You don’t need to be a talented reviewer to review books. Amazon.com, Amazon.co.uk, Goodreads, Smashwords – all these places and more make it very easy for you to leave a review and rate a book. Or just rate it. Your review doesn’t have to be anything lengthy to have an impact. For example, look at this review of my second novel, MageSign, that a reader called Joefredwheels left on Amazon.com (Yes, I’m going to use my own work as reference. Sue me.):

excellent follow up – great story continuing adventure of first book protaganist. hoping for more stories in this world. Baxter is an excellent writer of a fast past exciting plot. THIS IS WORTH THE MONEY. BUY THE BOOK

He also rated it five stars. Brilliant. It’s very short, it’s not worrying about being good writing in itself, it’s simply conveying the person’s enjoyment of the book. Sure, it’s cool when readers take the time to write a few paragraphs of carefully thought out critique when they review, but the review above is just as valuable.

Here’s another example, this time a review of RealmShift, left on Amazon by Cathy Russell “Ganymeder”:

a well thought out tale – I liked that this story had believable characters and explored faith (or lack of), it’s origins, etc. It had a lot of deep themes. The characters were well thought out. The plot was engaging, and I liked the whole idea of a superhuman who could kick the devil’s ass. While reading this, I kept thinking it would make a great action movie or comic book too. I’d recommend this. 4 stars.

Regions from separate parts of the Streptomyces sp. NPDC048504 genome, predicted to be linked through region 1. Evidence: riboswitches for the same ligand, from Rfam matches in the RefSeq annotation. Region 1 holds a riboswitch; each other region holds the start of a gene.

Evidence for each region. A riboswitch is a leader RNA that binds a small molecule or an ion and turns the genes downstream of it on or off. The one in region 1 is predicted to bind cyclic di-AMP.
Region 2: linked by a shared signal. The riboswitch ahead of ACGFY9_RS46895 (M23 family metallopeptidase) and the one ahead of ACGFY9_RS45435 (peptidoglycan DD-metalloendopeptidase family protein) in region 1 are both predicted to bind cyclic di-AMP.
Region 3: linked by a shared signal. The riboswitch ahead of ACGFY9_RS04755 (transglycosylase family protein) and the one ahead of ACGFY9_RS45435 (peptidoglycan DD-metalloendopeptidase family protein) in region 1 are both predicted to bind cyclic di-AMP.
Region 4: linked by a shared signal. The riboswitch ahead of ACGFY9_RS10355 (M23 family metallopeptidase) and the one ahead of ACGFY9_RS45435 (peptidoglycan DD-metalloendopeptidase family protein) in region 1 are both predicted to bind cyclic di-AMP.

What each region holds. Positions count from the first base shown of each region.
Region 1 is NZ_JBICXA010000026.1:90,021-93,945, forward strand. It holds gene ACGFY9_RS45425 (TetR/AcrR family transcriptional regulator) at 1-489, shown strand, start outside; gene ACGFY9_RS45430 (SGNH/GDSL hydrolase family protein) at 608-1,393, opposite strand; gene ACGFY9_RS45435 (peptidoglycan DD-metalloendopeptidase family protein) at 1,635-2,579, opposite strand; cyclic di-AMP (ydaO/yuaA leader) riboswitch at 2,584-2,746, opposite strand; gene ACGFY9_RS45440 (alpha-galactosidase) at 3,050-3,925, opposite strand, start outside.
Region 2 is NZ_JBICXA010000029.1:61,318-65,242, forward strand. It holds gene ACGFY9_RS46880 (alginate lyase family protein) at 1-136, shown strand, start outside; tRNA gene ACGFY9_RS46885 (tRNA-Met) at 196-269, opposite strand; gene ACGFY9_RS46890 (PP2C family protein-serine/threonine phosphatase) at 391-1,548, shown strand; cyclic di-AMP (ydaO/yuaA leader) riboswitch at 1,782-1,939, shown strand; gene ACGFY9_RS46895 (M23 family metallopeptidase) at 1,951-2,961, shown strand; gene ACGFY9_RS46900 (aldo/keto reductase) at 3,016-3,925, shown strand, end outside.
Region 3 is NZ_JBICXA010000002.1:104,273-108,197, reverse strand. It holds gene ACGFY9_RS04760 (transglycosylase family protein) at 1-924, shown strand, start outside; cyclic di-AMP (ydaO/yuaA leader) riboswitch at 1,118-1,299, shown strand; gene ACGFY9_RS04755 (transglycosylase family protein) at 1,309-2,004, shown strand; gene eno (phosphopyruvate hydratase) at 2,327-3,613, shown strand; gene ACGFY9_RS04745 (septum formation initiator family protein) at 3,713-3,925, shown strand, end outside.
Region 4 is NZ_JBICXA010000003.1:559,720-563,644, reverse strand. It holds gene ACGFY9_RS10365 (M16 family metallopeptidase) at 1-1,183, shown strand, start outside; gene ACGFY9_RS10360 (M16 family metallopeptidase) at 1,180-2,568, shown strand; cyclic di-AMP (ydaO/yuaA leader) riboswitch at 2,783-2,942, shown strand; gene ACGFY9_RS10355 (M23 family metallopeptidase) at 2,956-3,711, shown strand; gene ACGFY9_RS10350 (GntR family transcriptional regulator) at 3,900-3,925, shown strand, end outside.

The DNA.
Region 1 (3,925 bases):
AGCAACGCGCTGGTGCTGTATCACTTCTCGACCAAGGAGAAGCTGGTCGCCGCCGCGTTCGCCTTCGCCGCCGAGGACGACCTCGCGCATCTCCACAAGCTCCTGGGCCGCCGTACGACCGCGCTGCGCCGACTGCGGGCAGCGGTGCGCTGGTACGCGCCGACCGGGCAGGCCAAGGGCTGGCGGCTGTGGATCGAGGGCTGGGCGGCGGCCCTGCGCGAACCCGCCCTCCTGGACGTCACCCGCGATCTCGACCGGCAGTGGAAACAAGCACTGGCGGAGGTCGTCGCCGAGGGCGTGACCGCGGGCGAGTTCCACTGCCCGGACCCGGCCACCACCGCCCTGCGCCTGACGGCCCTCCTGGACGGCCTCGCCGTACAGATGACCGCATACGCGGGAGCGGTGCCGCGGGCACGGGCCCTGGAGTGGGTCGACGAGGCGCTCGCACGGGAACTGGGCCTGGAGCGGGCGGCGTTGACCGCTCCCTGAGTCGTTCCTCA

That wouldn’t have taken long to write, but in a single paragraph she recommends the book and gives some basic reasons why. Again, brilliant.

I can’t express how grateful I am when people take the time to do this. And it’s something we can all do, for any publication, anywhere on the web.

I tend to review books I enjoy here on my blog, but I’m a regular blogger anyway. I always rate them on Goodreads. I’m also planning to copy my reviews over onto Amazon and Goodreads – I wish I’d done it as I wrote them, as now it’s going to take a while and a concerted effort. But I’ll do it, because I plan to put my reviews where my mouth is.